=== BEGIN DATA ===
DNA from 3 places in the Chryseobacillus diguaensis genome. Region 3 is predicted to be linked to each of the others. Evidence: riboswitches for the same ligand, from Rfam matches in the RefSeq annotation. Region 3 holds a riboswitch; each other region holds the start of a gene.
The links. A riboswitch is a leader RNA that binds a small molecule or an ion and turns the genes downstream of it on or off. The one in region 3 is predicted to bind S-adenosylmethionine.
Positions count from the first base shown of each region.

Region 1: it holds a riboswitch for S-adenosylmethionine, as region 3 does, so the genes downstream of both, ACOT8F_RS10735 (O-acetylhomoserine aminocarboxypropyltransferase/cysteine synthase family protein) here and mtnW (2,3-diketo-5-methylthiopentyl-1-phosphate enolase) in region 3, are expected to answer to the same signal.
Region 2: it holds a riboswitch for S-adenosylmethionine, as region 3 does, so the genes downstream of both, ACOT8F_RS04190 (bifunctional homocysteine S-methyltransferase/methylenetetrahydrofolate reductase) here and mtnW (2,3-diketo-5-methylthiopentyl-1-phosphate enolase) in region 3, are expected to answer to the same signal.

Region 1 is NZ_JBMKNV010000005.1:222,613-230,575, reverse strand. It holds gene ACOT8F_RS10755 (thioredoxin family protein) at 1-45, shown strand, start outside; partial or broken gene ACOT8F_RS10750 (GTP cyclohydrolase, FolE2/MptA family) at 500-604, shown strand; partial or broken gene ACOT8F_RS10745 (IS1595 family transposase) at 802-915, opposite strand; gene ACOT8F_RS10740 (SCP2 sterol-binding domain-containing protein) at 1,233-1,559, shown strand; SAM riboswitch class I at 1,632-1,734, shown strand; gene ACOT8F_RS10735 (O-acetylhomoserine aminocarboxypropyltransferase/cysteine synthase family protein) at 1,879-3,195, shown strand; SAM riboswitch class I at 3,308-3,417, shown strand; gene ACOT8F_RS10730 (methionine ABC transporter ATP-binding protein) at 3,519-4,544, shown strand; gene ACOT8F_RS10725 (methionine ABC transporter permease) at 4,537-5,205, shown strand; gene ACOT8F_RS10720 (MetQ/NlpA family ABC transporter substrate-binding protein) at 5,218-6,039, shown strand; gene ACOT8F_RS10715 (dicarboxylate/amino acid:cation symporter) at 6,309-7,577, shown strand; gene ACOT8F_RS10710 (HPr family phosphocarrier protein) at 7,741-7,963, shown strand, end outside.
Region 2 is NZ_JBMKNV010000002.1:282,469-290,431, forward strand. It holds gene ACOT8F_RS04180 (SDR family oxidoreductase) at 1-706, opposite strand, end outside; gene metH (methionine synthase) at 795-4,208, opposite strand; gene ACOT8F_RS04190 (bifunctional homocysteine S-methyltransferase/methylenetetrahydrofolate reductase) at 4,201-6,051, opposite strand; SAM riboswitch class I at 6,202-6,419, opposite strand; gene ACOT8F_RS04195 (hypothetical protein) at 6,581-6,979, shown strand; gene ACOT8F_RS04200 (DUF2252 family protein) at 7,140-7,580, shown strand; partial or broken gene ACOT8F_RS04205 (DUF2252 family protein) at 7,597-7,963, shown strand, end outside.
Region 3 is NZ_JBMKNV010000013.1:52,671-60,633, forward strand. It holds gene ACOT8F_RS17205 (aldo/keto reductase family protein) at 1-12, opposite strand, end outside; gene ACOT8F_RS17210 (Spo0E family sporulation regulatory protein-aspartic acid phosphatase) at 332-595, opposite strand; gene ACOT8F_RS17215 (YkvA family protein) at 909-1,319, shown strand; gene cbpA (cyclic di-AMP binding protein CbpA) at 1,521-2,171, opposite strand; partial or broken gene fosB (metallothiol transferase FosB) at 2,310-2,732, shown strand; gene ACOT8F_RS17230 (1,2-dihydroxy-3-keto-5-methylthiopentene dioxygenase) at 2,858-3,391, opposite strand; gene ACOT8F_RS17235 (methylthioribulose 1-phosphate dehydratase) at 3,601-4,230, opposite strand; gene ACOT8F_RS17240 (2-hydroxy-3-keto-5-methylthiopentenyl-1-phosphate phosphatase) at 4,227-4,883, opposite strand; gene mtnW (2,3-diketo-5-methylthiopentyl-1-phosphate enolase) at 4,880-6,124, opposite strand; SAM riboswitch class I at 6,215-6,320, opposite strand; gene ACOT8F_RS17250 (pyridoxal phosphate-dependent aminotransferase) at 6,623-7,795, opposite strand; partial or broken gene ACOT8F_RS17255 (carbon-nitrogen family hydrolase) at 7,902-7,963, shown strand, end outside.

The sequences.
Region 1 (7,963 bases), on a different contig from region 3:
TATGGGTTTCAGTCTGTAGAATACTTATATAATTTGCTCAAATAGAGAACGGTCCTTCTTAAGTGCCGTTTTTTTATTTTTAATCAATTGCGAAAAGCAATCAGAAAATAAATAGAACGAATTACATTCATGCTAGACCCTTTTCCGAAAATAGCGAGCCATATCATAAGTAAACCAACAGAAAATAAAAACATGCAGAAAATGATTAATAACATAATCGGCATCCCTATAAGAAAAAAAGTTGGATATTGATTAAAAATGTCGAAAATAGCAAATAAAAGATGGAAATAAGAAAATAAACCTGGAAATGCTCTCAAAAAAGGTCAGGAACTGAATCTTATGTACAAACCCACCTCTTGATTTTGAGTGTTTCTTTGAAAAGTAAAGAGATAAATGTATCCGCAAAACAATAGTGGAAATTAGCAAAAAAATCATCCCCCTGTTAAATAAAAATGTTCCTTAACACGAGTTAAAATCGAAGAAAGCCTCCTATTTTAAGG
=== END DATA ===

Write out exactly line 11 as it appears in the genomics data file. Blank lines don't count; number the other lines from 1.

TATGGGTTTCAGTCTGTAGAATACTTATATAATTTGCTCAAATAGAGAACGGTCCTTCTTAAGTGCCGTTTTTTTATTTTTAATCAATTGCGAAAAGCAATCAGAAAATAAATAGAACGAATTACATTCATGCTAGACCCTTTTCCGAAAATAGCGAGCCATATCATAAGTAAACCAACAGAAAATAAAAACATGCAGAAAATGATTAATAACATAATCGGCATCCCTATAAGAAAAAAAGTTGGATATTGATTAAAAATGTCGAAAATAGCAAATAAAAGATGGAAATAAGAAAATAAACCTGGAAATGCTCTCAAAAAAGGTCAGGAACTGAATCTTATGTACAAACCCACCTCTTGATTTTGAGTGTTTCTTTGAAAAGTAAAGAGATAAATGTATCCGCAAAACAATAGTGGAAATTAGCAAAAAAATCATCCCCCTGTTAAATAAAAATGTTCCTTAACACGAGTTAAAATCGAAGAAAGCCTCCTATTTTAAGG